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Medieval Warm Period (Europe: Southern) -- Summary
Was there really a global Medieval Warm Period? The IPCC used to acknowledge there was; but they have long since changed their view on the subject. Mounting evidence, however, suggests they were wrong to do so; and in this summary, new and important data from Southern Europe that support their original belief are described and discussed.

Working with a core of 2.5 meters length, which they sampled at intervals of 2 cm in the upper 1 meter and at intervals of 5 cm below that depth, Martinez-Cortizas et al. (1999) derived a record of mercury deposition in the peat bog of Penido Vello in northwest Spain (43°32'N, 7°34'W) that extends to 4000 radiocarbon years before the present, which they analyzed for a number of parameters. This work revealed, in their words, "that cold climates promoted an enhanced accumulation and the preservation of mercury with low thermal stability, and warm climates were characterized by a lower accumulation and the predominance of mercury with moderate to high thermal stability." And based on these findings and further analyses, they derived a temperature history for the region that they standardized to the mean temperature of the most recent 30 years of their record.

This work revealed that the mean temperature of the Medieval Warm Period in northwest Spain was 1.5°C warmer than it was over the 30 years leading up to the time of their study, and that the mean temperature of the Roman Warm Period was 2°C warmer. Even more impressive was their finding that several decadal-scale intervals during the Roman Warm Period were more than 2.5°C warmer than the 1968-98 period, while an interval in excess of 80 years during the Medieval Warm Period was more than 3°C warmer.

In light of these findings, Martinez-Cortizas et al. concluded, and rightly so, that "for the past 4000 years ... the Roman Warm Period and the Medieval Warm Period were the most important warming periods." And, of course, these conclusions totally repudiate (for this small part of the world, at least) the drastically differing claims of Mann et al. (1998, 1999) and Mann and Jones (2003), as well as the "consensus" judgment of the Intergovernmental Panel on Climate Change.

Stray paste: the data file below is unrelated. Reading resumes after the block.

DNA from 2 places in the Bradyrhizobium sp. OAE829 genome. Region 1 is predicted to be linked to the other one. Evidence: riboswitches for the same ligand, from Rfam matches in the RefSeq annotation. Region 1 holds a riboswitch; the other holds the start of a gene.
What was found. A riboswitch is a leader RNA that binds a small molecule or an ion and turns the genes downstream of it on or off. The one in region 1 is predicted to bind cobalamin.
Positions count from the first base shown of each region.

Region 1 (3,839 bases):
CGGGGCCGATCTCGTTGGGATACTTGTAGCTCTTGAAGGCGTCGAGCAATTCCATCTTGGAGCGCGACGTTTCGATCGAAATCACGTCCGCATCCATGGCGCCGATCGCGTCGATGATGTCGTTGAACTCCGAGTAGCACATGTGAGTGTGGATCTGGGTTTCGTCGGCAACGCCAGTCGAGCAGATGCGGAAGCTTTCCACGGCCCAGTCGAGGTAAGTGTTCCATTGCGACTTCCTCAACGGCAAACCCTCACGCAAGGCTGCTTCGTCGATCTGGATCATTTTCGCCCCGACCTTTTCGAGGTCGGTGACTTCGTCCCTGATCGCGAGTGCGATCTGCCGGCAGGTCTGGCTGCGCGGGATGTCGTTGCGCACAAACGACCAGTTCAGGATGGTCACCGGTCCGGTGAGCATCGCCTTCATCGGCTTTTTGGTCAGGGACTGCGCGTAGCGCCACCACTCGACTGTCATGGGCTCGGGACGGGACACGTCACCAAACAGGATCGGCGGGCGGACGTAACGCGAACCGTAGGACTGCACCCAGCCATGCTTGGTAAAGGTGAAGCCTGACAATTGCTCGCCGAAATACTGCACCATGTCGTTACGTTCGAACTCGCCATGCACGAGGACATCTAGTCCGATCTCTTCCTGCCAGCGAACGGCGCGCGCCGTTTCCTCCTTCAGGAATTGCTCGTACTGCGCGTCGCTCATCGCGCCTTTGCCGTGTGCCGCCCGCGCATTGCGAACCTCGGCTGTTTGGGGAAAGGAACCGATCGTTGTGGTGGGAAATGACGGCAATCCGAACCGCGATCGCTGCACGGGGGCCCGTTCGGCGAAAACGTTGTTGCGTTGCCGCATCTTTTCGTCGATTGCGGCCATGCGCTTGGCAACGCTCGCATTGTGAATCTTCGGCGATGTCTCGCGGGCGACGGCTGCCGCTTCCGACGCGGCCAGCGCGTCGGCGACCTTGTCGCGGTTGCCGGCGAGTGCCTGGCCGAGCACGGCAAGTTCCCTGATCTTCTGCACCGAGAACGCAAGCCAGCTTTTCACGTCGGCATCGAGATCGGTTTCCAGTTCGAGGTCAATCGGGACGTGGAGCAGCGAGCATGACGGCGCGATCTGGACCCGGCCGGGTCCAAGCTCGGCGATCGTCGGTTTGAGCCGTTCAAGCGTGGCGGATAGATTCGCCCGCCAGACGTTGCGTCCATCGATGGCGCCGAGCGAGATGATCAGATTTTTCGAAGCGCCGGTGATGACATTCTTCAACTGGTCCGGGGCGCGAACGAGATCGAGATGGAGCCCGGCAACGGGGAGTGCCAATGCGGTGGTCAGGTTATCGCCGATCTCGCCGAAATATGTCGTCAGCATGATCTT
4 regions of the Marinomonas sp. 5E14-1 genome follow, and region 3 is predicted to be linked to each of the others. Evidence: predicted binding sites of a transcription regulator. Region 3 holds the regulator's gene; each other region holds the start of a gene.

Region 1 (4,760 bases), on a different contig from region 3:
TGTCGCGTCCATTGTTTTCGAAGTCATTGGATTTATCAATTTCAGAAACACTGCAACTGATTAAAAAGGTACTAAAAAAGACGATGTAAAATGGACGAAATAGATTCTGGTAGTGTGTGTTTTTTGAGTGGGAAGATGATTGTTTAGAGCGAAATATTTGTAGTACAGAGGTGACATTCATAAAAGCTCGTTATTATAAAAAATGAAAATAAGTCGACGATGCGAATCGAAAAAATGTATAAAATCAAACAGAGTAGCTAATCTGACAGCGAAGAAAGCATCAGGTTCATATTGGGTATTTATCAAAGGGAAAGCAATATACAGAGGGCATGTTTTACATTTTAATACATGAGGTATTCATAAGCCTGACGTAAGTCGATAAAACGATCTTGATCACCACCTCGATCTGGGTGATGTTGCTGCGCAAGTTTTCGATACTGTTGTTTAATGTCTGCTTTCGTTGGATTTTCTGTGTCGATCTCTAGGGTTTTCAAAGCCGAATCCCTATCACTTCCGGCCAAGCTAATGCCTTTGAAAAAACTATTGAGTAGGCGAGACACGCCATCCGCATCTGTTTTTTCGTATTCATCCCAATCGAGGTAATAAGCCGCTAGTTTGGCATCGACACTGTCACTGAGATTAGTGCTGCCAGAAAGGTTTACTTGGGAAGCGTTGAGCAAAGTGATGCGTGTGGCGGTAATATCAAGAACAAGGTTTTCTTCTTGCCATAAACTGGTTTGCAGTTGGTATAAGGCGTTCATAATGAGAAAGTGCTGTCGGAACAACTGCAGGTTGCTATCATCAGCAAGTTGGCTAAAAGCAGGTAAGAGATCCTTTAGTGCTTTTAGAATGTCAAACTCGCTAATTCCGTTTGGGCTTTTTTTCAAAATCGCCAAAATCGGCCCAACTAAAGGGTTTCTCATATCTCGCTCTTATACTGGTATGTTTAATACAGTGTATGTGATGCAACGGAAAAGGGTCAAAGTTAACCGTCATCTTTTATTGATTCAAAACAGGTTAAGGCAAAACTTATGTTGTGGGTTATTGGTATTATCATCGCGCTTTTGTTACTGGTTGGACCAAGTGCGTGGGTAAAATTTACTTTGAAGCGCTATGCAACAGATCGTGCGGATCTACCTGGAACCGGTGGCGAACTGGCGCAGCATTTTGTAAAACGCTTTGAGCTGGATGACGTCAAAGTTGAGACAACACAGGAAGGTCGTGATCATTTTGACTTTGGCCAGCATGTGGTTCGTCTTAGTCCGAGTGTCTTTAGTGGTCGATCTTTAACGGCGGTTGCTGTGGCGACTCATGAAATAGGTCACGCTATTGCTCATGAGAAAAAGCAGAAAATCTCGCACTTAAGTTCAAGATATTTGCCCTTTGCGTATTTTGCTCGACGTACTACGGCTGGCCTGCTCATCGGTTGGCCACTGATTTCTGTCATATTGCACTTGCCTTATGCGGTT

Four years later, Desprat et al. (2003) studied the climatic variability of the last three millennia in northwest Iberia via a high-resolution pollen analysis of a sediment core retrieved from the central axis of the Ria de Vigo (42°14.07'N, 8°47.37'W) in the south of Galicia. This project yielded results that suggested that over the past 3000 years there was, in the words of the three researchers, "an alternation of three relatively cold periods with three relatively warm episodes." In order of their occurrence, these periods are described by Desprat et al. as the "first cold phase of the Subatlantic period (975-250 BC)," which was "followed by the Roman Warm Period (250 BC-450 AD)," which was followed by "a successive cold period (450-950 AD), the Dark Ages," which "was terminated by the onset of the Medieval Warm Period (950-1400 AD)," which was followed by "the Little Ice Age (1400-1850 AD), including the Maunder Minimum (at around 1700 AD)," which "was succeeded by the recent warming (1850 AD to the present)." In addition, they concluded that the "solar radiative budget and oceanic circulation seem to be the main mechanisms forcing this cyclicity in NW Iberia." And in this regard, they make special mention of the fact that "a millennial-scale climatic cyclicity over the last 3000 years is detected for the first time in NW Iberia paralleling global climatic changes recorded in North Atlantic marine records (Bond et al., 1997; Bianchi and McCave, 1999; Chapman and Shackelton, 2000)," which further suggests that the establishment of the Current Warm Period over the course of the past century is nothing more than the most recent manifestation of this ever-recurring phenomenon and, hence, is likely totally unrelated to the concurrent historical increase in the air's CO2 content.